Now, consider for the events that you came up with for your area (from above and the ones you thought of), what the impact to you and your family might be. How long will you need to leave? Might you not be able to return home? If your home is washed away in a flood or destroyed in a hurricane or wildfire, then you’re not returning to it. On the other hand perhaps a gas leak forced you to evacuate, crews show up, fix the neighborhood leak and the next morning you get an all clear to return. Those are two situations with very different outcomes.

A base bag will handle the immediate need to leave. It has your “72 hours” of supplies. If you’ll be gone longer or potentially not have a home to return to, then you can layer on additional bags and supplies.

If you’re never coming back (home destroyed) then consider what else would you want to take. If it’s a localized event, neighborhood evacuation due to gas leak, the local hotel will probably be a good option. But if it’s hurricane Katrina and hundreds of thousands of people are evacuating, then what?

Where do you go?

Once again, consider the events and decide where and how you will deal with each reason for leaving home. Keep in mind some reasons will be known for days (hurricane forecast) while a tanker train car carrying chlorine may derail, rupture and require, literally, an immediate evacuation. Having a basic bag ready to go on a moment’s notice is important. For the situations where you might not be coming back, a list of extra things to take is important, although this too can be somewhat mitigated but not needing to take everything. Let me explain.

If you are leaving the house and there is a good chance it won’t be there when you come back, what do you want to take? Important papers? Family pictures? Computers (or at least backups)? I’m sure you can add some items to this list. Personally I’m not worried about the stuff as that’s what I have insurance for. It’s the non replaceable items that concern me. How can I get all my important documents and mementos ready to go in a short period of time? Or even worse, what if something happens when I am not even home to get them? Can you say house fire?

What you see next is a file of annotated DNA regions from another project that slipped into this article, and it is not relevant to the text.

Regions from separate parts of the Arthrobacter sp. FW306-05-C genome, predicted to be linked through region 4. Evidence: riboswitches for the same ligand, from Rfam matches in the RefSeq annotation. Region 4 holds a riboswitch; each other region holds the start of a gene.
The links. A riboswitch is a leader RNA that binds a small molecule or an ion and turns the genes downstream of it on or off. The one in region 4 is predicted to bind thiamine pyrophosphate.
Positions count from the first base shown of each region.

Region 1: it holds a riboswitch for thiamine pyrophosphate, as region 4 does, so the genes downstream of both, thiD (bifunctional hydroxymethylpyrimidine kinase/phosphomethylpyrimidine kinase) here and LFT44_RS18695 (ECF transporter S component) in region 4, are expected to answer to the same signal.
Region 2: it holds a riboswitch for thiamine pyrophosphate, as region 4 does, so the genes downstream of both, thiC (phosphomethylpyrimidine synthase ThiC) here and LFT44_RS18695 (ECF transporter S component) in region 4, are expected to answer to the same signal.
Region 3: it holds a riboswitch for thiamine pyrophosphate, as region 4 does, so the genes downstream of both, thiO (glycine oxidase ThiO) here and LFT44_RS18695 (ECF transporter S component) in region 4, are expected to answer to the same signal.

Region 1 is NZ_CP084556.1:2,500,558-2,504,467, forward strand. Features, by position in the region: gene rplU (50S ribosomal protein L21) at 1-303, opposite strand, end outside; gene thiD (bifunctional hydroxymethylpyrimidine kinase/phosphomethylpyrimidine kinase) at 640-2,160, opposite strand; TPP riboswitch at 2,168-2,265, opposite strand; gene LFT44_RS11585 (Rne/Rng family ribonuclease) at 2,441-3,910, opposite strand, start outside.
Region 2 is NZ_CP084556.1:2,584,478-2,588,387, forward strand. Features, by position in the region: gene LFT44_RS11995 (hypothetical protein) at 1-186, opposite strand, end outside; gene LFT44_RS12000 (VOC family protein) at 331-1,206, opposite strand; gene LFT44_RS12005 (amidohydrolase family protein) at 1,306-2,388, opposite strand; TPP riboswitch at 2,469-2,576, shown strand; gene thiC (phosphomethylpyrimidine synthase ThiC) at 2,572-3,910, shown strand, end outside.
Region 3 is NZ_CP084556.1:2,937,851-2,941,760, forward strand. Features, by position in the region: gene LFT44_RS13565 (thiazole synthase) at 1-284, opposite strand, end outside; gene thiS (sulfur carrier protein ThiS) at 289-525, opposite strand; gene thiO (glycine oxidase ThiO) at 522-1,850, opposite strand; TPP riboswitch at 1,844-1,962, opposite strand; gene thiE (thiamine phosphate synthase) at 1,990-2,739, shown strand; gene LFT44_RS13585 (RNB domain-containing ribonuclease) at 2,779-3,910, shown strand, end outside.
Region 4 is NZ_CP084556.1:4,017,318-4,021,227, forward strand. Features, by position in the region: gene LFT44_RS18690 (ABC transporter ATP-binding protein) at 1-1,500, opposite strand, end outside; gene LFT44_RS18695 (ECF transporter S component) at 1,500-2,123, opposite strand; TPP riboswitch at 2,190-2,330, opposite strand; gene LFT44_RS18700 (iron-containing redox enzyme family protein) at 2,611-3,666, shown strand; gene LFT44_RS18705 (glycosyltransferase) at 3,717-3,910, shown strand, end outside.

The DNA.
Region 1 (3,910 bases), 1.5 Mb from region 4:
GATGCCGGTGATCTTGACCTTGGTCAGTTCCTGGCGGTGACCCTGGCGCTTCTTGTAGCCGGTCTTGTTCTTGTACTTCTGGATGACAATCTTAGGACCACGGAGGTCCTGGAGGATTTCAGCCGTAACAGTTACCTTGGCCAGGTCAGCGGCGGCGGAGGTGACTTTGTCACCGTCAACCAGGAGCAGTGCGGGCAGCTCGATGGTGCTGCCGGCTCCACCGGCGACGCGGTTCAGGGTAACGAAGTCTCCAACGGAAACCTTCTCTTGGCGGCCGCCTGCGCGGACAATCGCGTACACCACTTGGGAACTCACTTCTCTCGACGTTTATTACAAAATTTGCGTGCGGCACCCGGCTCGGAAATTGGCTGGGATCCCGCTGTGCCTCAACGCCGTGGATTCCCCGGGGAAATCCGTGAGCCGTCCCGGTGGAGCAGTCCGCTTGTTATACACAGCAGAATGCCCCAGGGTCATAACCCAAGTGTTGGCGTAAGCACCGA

First, I got a good encrypted memory stick (more on this later). Then, I went around the house and did a short video of each room and the items in it. Now I have a record for the insurance company if I have to file a claim. Be sure to update this every so often as your items change. Next I got out all the important papers (passport, car titles, house information, bank documents, etc.) and took high quality digital photos of each. Optionally you could scan these on a computer if you have that capability. Last step was to empty out the wallet/purse of all the cards, IDs, etc. and lay them all out so I could take digital photos of them too. This included drivers license, insurance cards, medical cards, credit cards, etc.